Australia pumped hydro storage


What is Pumped Hydro?

According to Wikipedia, Pumped-storage is a type of hydroelectric energy storage used by electric power systems for load balancing. The method stores energy in the form of gravitational potential energy of water pumped from a lower elevation reservoir to a higher elevation.


Pumped Hydro South Australia – Will it work?

An analysis by researchers at the Australian National University (ANU), Australia pumped hydro storage has the capacity to store up to 1,000 times more renewable energy than it could ever conceivably need.

ANU engineering professor Andrew Blakers has conducted a study looking into Australia pumped hydro storage sites. With his research, he concluded that there are at least 22,000 suitable locations nationwide.

Professor Blakers said Australia pumped hydro storage could transition to 100 percent renewable power within two decades. This is even if storage was built at just a tiny fraction of those places.

“We only need to build about one or two dozen to support a 100 per cent-renewable electricity grid.”

ANU engineering research fellow Matthew Stocks said a typical pumped hydro facility could deliver maximum power for between five hours and one full day.

“It can go from zero to full power in about one minute,” Dr. Stocks said.

Pumped hydro is also widespread in Europe, especially in the alpine parts of Italy, Germany, and France. It is also widely used in Japan and the United States.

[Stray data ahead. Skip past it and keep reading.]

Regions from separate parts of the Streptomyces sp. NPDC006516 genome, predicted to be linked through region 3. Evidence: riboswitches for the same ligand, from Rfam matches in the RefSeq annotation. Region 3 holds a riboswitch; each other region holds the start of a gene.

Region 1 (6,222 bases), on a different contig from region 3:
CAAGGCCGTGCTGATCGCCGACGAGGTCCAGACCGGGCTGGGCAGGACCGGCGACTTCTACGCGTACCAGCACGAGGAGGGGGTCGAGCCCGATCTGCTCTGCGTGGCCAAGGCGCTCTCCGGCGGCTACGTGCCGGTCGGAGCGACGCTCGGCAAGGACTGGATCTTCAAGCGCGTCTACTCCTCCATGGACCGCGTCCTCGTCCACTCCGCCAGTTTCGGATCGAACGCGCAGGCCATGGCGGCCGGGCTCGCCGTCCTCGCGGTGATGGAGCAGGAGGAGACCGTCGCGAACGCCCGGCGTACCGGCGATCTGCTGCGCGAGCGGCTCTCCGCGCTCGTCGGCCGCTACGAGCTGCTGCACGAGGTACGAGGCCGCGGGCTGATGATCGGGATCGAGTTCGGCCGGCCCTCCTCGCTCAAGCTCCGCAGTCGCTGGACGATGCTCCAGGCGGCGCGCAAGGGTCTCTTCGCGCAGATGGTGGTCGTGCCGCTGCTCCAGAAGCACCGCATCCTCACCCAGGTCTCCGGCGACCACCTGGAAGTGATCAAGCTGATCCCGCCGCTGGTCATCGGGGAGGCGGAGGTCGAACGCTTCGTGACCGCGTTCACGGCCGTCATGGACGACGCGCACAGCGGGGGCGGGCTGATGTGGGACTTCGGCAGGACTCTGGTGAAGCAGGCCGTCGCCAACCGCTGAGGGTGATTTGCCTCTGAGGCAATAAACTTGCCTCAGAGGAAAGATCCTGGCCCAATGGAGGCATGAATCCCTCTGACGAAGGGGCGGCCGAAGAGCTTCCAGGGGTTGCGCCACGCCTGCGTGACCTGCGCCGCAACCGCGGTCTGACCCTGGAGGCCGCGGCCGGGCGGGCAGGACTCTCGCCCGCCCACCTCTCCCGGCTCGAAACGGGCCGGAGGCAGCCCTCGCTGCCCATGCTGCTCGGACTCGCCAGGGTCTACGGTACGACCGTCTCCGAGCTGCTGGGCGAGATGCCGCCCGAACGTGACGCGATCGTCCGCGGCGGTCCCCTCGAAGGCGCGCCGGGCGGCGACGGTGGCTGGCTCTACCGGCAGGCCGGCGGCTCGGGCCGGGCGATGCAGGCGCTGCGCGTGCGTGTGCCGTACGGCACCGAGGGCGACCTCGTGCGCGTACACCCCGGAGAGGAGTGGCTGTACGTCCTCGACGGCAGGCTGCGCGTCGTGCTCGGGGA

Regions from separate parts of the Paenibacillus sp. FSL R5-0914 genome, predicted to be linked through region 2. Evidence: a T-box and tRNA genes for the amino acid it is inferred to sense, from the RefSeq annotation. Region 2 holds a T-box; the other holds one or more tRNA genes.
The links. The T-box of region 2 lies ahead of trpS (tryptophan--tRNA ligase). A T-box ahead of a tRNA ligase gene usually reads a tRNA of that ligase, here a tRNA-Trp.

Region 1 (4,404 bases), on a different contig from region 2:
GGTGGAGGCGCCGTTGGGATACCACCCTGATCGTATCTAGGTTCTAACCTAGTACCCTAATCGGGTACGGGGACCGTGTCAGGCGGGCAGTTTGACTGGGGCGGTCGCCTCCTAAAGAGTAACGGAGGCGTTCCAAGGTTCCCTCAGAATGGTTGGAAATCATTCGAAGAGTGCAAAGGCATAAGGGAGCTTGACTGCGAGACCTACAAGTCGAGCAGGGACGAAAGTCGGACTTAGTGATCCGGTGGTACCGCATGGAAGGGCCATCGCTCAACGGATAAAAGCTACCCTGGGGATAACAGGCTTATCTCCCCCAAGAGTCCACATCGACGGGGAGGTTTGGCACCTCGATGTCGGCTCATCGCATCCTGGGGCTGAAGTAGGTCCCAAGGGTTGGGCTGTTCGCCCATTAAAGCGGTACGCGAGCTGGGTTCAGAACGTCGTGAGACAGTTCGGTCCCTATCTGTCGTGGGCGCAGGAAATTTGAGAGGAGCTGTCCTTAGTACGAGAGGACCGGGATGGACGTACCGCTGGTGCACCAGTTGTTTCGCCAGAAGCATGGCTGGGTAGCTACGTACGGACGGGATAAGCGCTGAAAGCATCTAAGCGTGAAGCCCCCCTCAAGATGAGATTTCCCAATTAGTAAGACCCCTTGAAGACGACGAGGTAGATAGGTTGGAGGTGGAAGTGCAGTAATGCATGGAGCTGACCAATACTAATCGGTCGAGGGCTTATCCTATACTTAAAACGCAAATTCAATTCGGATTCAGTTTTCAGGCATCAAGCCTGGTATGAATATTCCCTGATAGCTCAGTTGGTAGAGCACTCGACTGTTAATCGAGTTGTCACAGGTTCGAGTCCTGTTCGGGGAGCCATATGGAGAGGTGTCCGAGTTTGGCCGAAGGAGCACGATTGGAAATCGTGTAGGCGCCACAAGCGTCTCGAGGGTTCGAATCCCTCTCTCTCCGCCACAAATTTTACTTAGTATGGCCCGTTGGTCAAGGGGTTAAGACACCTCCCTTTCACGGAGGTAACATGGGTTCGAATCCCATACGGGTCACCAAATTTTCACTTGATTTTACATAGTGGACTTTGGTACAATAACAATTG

Professor Blakers said as investments in renewable sources of energy grow, the need for pumped hydro storage would also grow.


‘Australia could be fully electrified within 20 years’

For the report, Professor Blakers, Dr. Stocks, and their colleagues looked closely at tens of thousands of sites Australia-wide.

They found the greatest density of Australia pumped hydro storage sites were in New South Wales. This is the place where they estimated a potential 29,000-gigawatt hours’ worth of storage capacity across 8,600 sites.

In Victoria, they estimated there were 4,400 potentially suitable sites capable of storing 11,000-gigawatt hours’ capacity. While Tasmania could theoretically support 2,050 sites, adding 6,000-gigawatt hours’ of storage.

Professor Blakers said if pumped hydro storage facilities were built nationwide, Australia could run on renewables alone.

“Pumped hydro, solar photovoltaics, wind, batteries and demand management can do the whole job,” he said.

“And I think this is going to happen over the next 15 or 20 years,” he added.


Major expansion of Australia pumped hydro storage

The ANU researchers’ work was funded by a $500,000 grant made by the Federal Government’s Australian Renewable Energy Agency (ARENA).

ARENA is itself already funding feasibility studies into pumped hydro storage in Tasmania, and in the Upper Spencer Gulf in South Australia and Kidston in north Queensland.

ARENA’s CEO Ivor Frischknecht said while additional research was now needed into the 22,000 sites identified by the study, the message was clear — Australia could have 100 percent renewable power.

“There’s no question that wind and solar investment are going to keep going,” he said.

“The challenge is to ensure that we end up with a reliable system that is also affordable, and that’s where this study comes in.

In a statement to AM, Environment and Energy Minister Josh Frydenberg said “the Government was already delivering a “major expansion” of the Snowy Hydro scheme and cited the on-going feasibility studies in Tasmania, South Australia, and Queensland.”

“A new priority funding round for large-scale storage and other flexible capacity projects including pumped hydro the Government is currently working,” the Minister said.